In this study, we investigated the prevalence of qnr genes in clinical isolates of Salmonella enterica and Escherichia coli, assessed the transferability of quinolone resistance, characterized the β-lactamases co-transferred and compared qnr plasmids with those previously identified.

Materials and methods

Bacterial strains

One hundred and eighteen archived clinical isolates of S. enterica and 103 of E. coli received between 1993 and 2005 were screened. Antimicrobial resistance was determined using a breakpoint method in Iso-Sensitest agar (Oxoid, Basingstoke, UK).15 All E. coli and 102/118 S. enterica were resistant to cefotaxime (MIC >1 mg/L), and 94/103 E. coli and 54/118 S. enterica were resistant to ciprofloxacin (MIC >0.125 mg/L). Forty-two S. enterica strains were from patients reporting recent travel abroad.

Screening for qnr genes

qnrA, qnrB and qnrS were screened for by PCR using primers QP1 and QP2,3 FQ1 and FQ25 and qnrS-F (5′-TGGAAACCTACAATCATACATATCG) and -R (5′-TTAGTCAGGATAAACAACAATACCC, designed using GenBank accession number AB178643). pMG252, pMG298 and pAH0376 were used as positive controls for qnrA, qnrB and qnrS respectively.3–5 All positive results were confirmed by sequencing of amplicons.

PFGE

All qnr-positive strains were typed. Genomic DNA was digested with XbaI and the gel run for 48 h at 5.4 V/cm, with switch times of 5–60 s in buffer pre-chilled to 12°C.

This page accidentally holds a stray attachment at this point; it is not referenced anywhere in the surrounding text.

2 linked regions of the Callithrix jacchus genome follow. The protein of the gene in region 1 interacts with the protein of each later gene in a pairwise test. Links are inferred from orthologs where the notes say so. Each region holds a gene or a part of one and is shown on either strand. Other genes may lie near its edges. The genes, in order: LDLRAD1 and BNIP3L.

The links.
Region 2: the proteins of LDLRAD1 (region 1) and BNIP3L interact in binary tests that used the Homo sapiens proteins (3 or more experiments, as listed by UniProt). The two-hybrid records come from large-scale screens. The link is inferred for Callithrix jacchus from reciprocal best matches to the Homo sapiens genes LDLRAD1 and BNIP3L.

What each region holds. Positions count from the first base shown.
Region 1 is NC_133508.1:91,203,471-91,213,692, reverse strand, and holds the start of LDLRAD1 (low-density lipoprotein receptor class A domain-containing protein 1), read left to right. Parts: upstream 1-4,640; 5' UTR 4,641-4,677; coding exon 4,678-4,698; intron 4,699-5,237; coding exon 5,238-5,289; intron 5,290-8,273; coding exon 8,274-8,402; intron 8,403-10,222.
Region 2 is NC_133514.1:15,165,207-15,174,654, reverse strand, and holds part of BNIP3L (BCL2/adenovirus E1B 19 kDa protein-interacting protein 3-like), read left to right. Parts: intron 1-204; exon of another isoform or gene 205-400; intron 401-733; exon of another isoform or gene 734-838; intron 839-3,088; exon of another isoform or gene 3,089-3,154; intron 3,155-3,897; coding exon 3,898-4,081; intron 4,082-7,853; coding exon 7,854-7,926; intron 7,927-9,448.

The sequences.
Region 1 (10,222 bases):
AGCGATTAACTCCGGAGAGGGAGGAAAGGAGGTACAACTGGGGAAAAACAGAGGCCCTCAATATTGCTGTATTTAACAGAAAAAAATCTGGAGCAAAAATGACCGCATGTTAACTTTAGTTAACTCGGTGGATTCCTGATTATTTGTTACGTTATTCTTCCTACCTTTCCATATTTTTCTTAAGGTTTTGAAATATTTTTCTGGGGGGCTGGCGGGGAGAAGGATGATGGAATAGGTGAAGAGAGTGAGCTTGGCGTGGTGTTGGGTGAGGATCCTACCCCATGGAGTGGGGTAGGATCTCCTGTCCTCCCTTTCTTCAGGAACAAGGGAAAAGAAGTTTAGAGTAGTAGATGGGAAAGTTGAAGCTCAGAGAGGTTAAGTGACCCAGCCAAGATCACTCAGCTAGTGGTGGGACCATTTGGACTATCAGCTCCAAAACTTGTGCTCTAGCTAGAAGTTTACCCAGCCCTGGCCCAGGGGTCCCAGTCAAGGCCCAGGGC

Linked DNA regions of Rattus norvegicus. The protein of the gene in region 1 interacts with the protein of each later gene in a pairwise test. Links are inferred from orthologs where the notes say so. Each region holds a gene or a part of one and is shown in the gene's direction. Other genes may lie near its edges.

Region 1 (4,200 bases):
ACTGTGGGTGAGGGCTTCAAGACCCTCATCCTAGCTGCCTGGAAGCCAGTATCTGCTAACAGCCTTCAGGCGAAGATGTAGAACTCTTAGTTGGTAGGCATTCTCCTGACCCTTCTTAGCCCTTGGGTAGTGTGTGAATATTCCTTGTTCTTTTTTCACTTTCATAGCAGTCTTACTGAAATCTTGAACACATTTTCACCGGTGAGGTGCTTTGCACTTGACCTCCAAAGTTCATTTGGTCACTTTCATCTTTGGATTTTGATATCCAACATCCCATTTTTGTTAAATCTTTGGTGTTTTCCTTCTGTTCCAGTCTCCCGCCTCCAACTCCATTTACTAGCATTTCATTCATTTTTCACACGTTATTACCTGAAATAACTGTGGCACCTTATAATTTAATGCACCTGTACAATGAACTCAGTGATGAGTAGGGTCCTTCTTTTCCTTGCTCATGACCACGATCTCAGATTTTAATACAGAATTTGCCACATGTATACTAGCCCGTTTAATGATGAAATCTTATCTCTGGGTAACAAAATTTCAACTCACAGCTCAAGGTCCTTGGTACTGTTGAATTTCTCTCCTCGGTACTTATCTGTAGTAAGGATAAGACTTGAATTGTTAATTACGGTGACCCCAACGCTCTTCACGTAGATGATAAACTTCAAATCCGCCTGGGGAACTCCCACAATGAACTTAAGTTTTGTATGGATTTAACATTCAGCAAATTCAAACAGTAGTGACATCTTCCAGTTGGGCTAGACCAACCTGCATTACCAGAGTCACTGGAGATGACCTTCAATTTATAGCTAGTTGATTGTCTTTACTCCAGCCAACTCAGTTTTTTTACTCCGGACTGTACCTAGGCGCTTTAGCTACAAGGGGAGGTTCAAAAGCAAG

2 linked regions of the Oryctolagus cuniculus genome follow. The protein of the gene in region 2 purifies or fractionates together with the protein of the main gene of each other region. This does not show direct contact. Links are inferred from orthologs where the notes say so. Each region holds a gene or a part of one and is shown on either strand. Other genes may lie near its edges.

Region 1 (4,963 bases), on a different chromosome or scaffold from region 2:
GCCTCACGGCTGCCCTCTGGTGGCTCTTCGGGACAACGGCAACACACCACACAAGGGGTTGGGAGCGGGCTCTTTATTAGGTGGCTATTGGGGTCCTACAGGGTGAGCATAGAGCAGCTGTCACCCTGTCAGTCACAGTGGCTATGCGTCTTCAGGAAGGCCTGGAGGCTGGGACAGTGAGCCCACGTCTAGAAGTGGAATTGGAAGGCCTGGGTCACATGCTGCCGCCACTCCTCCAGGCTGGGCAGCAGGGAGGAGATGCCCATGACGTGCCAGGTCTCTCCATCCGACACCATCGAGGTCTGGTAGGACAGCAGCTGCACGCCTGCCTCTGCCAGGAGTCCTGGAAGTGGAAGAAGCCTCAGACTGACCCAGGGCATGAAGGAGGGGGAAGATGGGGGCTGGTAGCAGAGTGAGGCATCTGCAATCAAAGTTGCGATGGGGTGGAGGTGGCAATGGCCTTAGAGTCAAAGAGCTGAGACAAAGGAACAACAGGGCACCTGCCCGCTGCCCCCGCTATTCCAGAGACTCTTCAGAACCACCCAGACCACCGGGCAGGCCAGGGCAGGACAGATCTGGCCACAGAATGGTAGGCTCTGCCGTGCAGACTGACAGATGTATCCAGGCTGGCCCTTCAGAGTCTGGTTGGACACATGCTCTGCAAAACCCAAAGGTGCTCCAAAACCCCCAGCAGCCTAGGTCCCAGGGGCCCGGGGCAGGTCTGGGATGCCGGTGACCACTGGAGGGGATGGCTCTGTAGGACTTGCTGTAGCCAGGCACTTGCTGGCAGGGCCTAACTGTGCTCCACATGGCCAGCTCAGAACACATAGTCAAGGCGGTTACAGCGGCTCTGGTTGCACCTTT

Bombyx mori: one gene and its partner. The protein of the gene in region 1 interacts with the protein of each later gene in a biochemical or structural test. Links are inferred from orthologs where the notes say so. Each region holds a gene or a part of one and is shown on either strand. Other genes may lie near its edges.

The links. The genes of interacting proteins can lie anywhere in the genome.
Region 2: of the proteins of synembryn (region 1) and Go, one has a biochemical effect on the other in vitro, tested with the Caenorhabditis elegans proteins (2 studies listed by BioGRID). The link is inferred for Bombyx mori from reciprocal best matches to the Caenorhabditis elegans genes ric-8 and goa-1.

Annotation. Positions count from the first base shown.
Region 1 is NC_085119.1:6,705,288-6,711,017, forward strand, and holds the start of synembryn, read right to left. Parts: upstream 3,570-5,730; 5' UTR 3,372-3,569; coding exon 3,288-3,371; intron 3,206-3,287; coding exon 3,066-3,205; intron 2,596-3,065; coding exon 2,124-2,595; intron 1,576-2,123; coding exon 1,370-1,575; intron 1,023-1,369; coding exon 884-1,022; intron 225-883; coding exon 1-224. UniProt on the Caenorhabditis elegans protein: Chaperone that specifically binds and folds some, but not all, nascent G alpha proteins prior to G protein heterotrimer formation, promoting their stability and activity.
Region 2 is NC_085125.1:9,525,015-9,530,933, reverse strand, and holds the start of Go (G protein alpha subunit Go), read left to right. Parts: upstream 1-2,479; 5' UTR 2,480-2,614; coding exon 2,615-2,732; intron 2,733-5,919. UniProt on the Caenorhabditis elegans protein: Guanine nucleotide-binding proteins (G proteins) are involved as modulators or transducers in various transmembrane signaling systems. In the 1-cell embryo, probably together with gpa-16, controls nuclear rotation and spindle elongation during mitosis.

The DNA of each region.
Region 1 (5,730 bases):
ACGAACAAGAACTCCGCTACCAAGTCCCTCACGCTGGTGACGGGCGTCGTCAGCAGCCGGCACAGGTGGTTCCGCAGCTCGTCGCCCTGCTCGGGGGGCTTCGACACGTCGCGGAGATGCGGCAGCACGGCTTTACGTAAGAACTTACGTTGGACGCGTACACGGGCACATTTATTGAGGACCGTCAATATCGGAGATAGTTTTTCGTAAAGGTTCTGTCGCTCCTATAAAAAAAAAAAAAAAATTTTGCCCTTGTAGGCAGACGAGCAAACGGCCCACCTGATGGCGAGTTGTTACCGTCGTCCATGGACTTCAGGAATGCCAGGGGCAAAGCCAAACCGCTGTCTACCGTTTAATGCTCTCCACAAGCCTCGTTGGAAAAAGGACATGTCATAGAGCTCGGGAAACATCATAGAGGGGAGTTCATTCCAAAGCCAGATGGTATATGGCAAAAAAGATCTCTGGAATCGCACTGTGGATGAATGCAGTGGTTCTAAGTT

Mutations in the quinolone resistance-determining region (QRDR) of gyrA

The QRDR of gyrA was examined in qnrS-positive isolates by amplification and sequencing using primers P1 and P216 and comparison with the wild-type sequence of gyrA (GenBank accession number X78977).

Transferability of resistance

Conjugations were performed using plasmid-free, rifampicin-resistant E. coli K12 20R764 as the final recipient and Salmonella Typhimurium 48R626, which harbours a 72.5 kb incFII conjugative plasmid with mobilizing functions in a tri-parental mating. Transconjugants were selected on MacConkey agar containing rifampicin (100 mg/L) and ampicillin (100 mg/L) or ciprofloxacin (0.125 mg/L). Where conjugation was unsuccessful, transformation experiments were conducted using ElectroMAX™ DH10B cells (Invitrogen, Paisley, UK) and plasmids purified as described previously.17 Transformants were selected on MacConkey agar containing ciprofloxacin (0.125 mg/L). Plasmid sizes were determined with reference to plasmids of 148, 63, 36 and 7 kb carried in E. coli K12 strain 39R861. All conjugants and transformants were confirmed as carrying qnrS by PCR.

PCR-based plasmid replicon typing

PCR-based incompatibility (Inc) group testing of qnr plasmids was carried out as described previously.18

PCR detection of β-lactamase genes